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IWW Practice-W Exercise Archives
Exercise: What's Driving the Story? (Version 3)

These exercises were written by IWW members and administrators to provide structured practice opportunities for its members. You are welcome to use them for practice as well. Please mention that you found them at the Internet Writers Workshop (http://www.internetwritingworkshop.org/).

Prepared by: Carter Jefferson
Posted on: September 16, 2007
Reposted, revised, on: May 10, 2009
Reposted on: April 3, 2011
Revised and Reposted on: June 12, 2016
_____________________

Exercise: In 400 words or less, write the opening to either a
plot-driven story, where action tends to predominate, or a
character-driven story, where the focus is on the character's
thoughts and reactions.
_____________________

Good characters are essential to a good story whether it is
plot-driven or character-driven. In both kinds of story
something happens and characters react. The reader comes to
know the characters through what they think, say, and do.

In a plot-driven story, the character reacts to an event.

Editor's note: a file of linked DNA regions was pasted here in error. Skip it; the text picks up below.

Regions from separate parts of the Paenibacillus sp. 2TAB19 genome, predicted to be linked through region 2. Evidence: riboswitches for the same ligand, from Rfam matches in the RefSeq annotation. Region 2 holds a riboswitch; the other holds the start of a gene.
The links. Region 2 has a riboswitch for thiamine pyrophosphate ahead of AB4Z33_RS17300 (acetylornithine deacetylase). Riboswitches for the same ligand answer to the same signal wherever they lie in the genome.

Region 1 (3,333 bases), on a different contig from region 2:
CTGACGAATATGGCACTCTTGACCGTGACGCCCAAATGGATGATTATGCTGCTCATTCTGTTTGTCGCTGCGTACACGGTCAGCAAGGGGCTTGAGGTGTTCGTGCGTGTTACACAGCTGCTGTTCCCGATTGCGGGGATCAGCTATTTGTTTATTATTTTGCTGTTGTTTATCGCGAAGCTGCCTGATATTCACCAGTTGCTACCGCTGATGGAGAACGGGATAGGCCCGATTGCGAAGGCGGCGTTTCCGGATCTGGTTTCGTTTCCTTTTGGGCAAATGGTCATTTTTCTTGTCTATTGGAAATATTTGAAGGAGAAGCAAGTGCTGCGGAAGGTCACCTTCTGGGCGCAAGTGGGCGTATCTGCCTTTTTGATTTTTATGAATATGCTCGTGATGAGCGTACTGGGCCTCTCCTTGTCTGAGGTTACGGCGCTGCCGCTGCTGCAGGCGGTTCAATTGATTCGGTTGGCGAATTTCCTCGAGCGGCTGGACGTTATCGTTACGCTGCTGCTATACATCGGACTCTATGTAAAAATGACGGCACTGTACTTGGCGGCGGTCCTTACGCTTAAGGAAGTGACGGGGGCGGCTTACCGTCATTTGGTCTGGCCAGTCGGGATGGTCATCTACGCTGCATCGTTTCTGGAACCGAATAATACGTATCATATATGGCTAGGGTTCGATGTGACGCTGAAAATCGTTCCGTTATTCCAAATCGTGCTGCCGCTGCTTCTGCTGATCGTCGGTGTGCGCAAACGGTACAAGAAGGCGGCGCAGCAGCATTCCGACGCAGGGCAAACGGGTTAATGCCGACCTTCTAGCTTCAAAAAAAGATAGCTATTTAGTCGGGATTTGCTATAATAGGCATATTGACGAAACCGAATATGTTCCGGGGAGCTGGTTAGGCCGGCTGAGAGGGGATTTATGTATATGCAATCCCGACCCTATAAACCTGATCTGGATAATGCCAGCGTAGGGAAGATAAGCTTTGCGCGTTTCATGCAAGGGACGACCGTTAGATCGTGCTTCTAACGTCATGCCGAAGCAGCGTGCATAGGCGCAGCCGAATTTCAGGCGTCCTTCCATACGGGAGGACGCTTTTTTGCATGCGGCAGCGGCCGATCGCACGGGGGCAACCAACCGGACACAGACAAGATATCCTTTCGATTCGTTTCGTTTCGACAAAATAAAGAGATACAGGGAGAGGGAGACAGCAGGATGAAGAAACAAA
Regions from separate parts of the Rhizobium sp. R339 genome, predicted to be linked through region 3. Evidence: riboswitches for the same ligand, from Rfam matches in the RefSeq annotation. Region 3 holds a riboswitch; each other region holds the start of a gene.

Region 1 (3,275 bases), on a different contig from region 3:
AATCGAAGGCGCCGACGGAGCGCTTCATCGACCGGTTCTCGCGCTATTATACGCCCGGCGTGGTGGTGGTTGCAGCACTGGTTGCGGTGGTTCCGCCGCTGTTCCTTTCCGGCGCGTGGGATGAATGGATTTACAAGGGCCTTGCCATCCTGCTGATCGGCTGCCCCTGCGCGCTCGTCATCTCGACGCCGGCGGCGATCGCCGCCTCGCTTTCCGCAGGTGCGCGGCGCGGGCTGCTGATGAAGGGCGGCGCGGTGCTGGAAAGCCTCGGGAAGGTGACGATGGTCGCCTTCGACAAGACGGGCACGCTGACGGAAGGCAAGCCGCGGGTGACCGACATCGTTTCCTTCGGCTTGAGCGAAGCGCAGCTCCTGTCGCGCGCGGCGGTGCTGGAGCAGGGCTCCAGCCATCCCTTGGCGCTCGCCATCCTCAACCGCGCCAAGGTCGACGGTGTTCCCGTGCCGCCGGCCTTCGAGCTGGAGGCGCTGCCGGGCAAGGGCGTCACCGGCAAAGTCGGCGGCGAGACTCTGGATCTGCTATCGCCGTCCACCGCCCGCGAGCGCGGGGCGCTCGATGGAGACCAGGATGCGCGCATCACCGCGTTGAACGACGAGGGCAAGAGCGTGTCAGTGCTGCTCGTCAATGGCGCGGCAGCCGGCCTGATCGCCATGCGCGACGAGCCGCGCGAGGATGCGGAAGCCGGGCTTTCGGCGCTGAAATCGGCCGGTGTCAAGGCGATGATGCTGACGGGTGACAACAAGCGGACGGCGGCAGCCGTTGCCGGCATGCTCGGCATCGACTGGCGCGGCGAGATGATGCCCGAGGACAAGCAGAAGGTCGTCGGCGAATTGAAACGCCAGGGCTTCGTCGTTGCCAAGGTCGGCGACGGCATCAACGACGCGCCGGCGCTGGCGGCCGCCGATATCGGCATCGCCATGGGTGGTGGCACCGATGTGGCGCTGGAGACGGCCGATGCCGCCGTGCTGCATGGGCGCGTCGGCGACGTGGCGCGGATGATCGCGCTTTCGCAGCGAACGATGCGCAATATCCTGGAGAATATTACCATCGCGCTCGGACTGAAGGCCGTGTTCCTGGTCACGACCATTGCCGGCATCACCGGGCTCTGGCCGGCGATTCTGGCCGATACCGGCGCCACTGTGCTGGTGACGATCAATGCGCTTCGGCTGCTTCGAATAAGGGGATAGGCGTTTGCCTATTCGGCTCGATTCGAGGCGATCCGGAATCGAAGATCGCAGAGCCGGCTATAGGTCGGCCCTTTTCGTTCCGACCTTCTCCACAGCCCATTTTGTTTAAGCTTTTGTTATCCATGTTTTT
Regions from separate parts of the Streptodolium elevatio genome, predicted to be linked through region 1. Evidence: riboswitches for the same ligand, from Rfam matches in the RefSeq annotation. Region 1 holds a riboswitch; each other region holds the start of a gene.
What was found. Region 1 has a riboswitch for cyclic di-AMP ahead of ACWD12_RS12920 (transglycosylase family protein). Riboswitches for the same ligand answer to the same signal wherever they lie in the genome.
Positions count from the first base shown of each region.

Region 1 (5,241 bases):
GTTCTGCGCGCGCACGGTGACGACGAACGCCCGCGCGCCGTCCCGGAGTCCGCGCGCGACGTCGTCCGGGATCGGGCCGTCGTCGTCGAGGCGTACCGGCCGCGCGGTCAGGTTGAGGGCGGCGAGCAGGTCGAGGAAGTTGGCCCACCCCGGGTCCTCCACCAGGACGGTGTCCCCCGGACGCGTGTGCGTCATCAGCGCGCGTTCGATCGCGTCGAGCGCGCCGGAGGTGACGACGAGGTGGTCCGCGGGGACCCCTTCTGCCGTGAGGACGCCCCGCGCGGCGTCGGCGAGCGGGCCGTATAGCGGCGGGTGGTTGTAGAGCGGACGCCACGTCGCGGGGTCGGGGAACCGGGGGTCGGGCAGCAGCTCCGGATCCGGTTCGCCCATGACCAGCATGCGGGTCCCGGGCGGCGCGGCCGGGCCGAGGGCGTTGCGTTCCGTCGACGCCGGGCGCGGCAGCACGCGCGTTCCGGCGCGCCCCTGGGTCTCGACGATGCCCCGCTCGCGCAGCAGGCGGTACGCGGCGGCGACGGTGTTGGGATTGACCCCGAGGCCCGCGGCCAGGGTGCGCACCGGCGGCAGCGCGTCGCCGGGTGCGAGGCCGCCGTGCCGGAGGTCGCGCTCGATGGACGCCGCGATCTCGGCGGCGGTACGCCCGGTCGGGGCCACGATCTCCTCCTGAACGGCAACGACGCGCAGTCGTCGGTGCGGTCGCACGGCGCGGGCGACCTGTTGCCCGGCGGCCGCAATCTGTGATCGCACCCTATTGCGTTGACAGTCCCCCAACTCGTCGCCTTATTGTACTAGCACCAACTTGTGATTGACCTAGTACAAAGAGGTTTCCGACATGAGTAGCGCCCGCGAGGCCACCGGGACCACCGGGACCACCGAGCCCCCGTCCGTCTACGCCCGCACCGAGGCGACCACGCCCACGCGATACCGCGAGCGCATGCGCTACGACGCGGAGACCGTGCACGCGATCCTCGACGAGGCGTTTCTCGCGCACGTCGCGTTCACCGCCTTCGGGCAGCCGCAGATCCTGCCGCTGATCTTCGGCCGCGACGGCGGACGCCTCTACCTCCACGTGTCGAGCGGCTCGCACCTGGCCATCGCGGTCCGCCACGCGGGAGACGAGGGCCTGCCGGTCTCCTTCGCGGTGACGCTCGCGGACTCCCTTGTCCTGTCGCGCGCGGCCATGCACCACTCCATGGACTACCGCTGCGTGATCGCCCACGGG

For example, you might have a hard-nosed detective who must
chase down criminals. The plot usually is complex, but
well-drawn characters greatly enhance such a tale.

On the other hand, in a character-driven story, there may be
little action, but things still happen, characters still
react. For instance, we might learn a lot about a quiet,
reserved widow by her deep emotional response to observing a
butterfly alighting on a flower.

Choose one of the two styles, plot-driven or character-
driven, and write a scene that shows us what your character
is like.
_____________________

Exercise: In 400 words or less, write the opening to either a
plot-driven story, where action tends to predominate, or a
character-driven story, where the focus is on the character's
thoughts and reactions.
_____________________

In your critique, if the story was plot-driven, did you think the
event would cause the reaction described in the story? Did the
plot flow smoothly, and did the reaction of the characters seem
believable?

If the story is character-driven, decide what you've learned about
the main character and his/her reactions. Did the behavior seem
reasonable? Did the character's inner-self become evident?


Web site created by Rhéal Nadeau and the administrators of the Internet Writing Workshop.
Modified by Gayle Surrette.